Diving Straight In

Have UEFA opened up a diving can of worms?

The governing body’s U-turn could encourage more simulation¬†

Eduardo NOT doing a naughty dive

Following an appeal by Arsenal, UEFA have back-tracked on their controversial Eduardo ruling, deciding there was not enough evidence to prove simulation. The Arsenal forward – who has insisted he felt contact from extraordinarily aggressive Celtic keeper Artur Boruc on his left foot and “lost balance” – is now free to face Standard Liege in the Champions league tomorrow night.

Some have argued that UEFA caved in because of the far-reaching implications of the ban: Professor Wenger would have lovingly compiled evidence of every single other perceived dive in European competitions, and would have called for similar bans for the rest of eternity. A dangerous precedent for a crime that isn’t always clear cut.

UEFA’s attempt to contain the situation, however, may actually have had the opposite effect. Not only have they undermined their own authority by favouring Arsenal’s appeal, but they have effectively given professional players carte blanche to throw themselves around without concern for punishment. The Telegraph’s Henry Winter makes a point to this effect on Twitter:

Starting tonight, players know they can dive because refs will be too scared to punish them following UEFA’s crazy U-turn on Eduardo.

Where UEFA right to turn over the ban, or have they, as we suspect, opened a big ol’ can of worms. Let us know your thoughts below…



6 responses so far
  • Delboy Dublin // September 15, 2009 at 10:36 am

    Once again, UEFA show themselves weaker than a French soldier’s discipline. Another pathetic capitulation, although why anyone is surprised by this is anyone’s guess…

  • Hans // September 15, 2009 at 11:07 am

    Oh, come on. This focus on supposed diving is taking on ridiculous proportions. The man had a horrific injury last season and got the nation’s sympathy. He has never been suspected of diving earlier and it is fully understandable that, under the circumstances, he’s a bit cautious when the Boruc rushed out to stop him. And why is it that the evident diving of English icons Gerrard and Rooney, having made a habit of throwing themselves into the hands of the keeper, barely get any mention?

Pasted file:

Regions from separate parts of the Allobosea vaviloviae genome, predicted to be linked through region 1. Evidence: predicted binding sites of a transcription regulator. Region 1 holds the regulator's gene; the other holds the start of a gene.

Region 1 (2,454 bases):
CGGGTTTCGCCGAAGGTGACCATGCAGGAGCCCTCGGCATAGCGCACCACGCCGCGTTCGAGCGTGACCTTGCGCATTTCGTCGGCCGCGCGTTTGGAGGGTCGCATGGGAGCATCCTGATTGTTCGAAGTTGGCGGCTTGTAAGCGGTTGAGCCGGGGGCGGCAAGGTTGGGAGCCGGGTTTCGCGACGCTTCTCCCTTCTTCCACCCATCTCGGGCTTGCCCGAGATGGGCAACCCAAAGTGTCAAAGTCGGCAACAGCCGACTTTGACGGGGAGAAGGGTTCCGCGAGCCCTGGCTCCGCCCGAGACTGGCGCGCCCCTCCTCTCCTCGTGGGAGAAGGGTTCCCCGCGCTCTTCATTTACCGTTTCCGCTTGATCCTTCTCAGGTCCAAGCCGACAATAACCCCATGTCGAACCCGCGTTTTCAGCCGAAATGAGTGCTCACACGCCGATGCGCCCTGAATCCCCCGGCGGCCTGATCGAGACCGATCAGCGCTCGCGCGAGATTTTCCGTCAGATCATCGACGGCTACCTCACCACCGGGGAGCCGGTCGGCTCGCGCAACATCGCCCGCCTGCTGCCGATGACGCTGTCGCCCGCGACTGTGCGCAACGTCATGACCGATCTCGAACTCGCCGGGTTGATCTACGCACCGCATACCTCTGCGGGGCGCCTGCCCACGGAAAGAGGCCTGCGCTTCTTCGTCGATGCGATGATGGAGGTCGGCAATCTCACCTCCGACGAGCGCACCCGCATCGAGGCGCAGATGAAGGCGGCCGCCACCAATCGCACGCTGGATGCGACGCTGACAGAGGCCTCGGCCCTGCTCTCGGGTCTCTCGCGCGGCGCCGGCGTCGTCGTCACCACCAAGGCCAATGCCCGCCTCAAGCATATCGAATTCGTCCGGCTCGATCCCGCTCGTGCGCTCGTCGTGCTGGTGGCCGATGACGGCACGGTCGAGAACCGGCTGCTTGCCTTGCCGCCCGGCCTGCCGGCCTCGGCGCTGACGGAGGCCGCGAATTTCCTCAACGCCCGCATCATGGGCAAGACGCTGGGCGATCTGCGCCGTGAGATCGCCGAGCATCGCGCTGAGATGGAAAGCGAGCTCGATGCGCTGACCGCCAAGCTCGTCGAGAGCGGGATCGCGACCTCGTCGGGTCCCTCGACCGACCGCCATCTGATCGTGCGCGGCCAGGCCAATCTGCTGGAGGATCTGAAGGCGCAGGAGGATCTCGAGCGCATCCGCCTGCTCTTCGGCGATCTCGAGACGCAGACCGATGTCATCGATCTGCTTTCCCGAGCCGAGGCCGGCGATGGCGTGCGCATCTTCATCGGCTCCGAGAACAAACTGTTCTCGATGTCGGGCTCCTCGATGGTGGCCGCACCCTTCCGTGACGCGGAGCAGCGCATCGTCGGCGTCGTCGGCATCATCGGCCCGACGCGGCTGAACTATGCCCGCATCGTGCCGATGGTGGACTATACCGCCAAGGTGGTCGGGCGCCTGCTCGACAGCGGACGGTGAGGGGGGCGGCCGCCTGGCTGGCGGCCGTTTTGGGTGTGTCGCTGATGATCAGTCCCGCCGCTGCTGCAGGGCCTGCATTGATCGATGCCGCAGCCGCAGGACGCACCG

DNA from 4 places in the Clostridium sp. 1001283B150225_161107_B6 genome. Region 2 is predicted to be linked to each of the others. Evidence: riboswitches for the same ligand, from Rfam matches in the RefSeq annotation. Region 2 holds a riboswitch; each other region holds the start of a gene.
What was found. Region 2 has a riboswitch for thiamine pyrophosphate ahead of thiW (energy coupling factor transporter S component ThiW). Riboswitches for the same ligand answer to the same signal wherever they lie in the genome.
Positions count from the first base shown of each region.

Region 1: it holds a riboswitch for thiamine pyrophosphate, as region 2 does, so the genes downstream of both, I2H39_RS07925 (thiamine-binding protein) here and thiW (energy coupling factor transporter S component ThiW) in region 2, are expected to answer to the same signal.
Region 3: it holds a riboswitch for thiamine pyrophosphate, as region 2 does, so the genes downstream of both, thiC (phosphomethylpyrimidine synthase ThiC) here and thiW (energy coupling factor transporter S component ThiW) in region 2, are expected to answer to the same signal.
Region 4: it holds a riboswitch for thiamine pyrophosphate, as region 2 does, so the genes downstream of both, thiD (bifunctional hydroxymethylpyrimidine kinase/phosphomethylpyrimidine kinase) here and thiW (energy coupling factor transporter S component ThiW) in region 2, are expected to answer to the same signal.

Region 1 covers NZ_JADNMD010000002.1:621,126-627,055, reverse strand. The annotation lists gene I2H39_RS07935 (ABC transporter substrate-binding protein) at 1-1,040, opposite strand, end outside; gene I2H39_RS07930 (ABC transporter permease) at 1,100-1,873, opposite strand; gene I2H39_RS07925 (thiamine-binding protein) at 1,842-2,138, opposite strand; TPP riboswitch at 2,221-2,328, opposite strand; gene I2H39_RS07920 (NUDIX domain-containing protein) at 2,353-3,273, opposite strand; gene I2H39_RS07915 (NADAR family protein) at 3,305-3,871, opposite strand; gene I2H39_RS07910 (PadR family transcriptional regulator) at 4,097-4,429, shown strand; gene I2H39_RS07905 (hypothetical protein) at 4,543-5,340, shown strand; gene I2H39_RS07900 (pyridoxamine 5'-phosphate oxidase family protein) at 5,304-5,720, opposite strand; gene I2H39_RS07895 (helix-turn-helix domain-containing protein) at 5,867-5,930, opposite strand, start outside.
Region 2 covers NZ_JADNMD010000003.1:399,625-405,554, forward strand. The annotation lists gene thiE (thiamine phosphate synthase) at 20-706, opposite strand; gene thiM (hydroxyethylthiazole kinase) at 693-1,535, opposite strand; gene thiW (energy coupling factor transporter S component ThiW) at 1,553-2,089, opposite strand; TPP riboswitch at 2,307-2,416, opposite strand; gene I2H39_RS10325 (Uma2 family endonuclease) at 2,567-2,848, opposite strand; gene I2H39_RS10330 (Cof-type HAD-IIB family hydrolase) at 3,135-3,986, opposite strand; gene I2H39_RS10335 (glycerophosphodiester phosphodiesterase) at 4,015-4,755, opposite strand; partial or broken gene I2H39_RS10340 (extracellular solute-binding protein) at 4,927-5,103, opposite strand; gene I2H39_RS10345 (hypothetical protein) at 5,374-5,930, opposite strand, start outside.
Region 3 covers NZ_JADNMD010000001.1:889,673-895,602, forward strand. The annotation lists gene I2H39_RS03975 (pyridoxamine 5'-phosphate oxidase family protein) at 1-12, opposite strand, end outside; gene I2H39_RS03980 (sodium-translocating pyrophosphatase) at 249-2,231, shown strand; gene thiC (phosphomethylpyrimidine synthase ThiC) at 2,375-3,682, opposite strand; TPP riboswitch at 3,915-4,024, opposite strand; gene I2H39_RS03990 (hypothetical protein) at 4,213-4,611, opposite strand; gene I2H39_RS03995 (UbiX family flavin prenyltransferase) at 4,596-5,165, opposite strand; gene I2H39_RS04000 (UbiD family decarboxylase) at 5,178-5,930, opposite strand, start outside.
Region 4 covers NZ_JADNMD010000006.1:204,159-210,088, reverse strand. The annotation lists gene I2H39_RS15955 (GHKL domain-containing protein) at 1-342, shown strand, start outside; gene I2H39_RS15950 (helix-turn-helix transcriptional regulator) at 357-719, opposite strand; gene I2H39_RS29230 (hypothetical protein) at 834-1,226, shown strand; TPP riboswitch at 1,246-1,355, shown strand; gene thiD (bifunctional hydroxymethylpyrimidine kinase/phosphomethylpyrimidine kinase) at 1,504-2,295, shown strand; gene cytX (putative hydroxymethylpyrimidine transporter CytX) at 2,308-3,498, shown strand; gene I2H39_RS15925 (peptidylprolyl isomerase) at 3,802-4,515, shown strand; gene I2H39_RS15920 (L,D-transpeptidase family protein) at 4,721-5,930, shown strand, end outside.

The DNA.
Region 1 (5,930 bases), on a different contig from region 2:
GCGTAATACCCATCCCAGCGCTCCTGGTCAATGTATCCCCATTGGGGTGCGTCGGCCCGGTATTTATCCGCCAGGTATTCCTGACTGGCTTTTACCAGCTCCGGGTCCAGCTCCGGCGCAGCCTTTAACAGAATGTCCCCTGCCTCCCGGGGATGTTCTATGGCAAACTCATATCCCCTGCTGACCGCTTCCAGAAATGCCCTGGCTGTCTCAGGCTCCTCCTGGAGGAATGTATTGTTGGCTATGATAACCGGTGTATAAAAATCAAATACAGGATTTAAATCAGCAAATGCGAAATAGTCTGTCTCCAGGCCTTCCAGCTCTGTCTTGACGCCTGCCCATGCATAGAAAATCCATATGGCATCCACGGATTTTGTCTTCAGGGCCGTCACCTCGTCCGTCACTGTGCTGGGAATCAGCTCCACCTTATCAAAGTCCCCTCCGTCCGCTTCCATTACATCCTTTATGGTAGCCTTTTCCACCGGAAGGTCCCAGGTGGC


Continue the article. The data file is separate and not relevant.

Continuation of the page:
• Scott // September 15, 2009 at 11:09 am

    Football has now been inflicted a terrible blow. Cheating is a disease that will now spread with nothing to stop it. Sad, sad day…

    Arsenal fans are very short-sighted if they think they have won. The only person to have won out of this fiasco is Wenger. Short lived of course, but if he is short-sighted enough to fight this in the first place, then he has no chance of seeing the bigger picture.

  • Bokolis // September 15, 2009 at 2:42 pm

    The only way to stop it is to institute hockey-style penalties…guy dives, no need for cards; send him off the pitch for 10 – 15 minutes. The burocrats way overturn bans and such, but he’ll never get that time back.

    It’s either that or put more officials on the pitch. You have to ask yourself why there are only three people policing 22.

  • David // September 15, 2009 at 3:03 pm

    10/1 Chelsea’s transfer ban is overturned and their getting the likes of Pato this January before you know it?

  • DR // September 16, 2009 at 9:49 am

    I’m I wrong, but on field refs can call a dive, the real issues is back office officials who make decisions after games no?

    It will never happen, I don’t even know why I’m typing it but if by some grace of god the video replay made it into the game and teams were offered challenges (like in Tennis, American Football ) and the penalty was truly severe – like 3 game match bans, then maybe this stupidity would come to an end…

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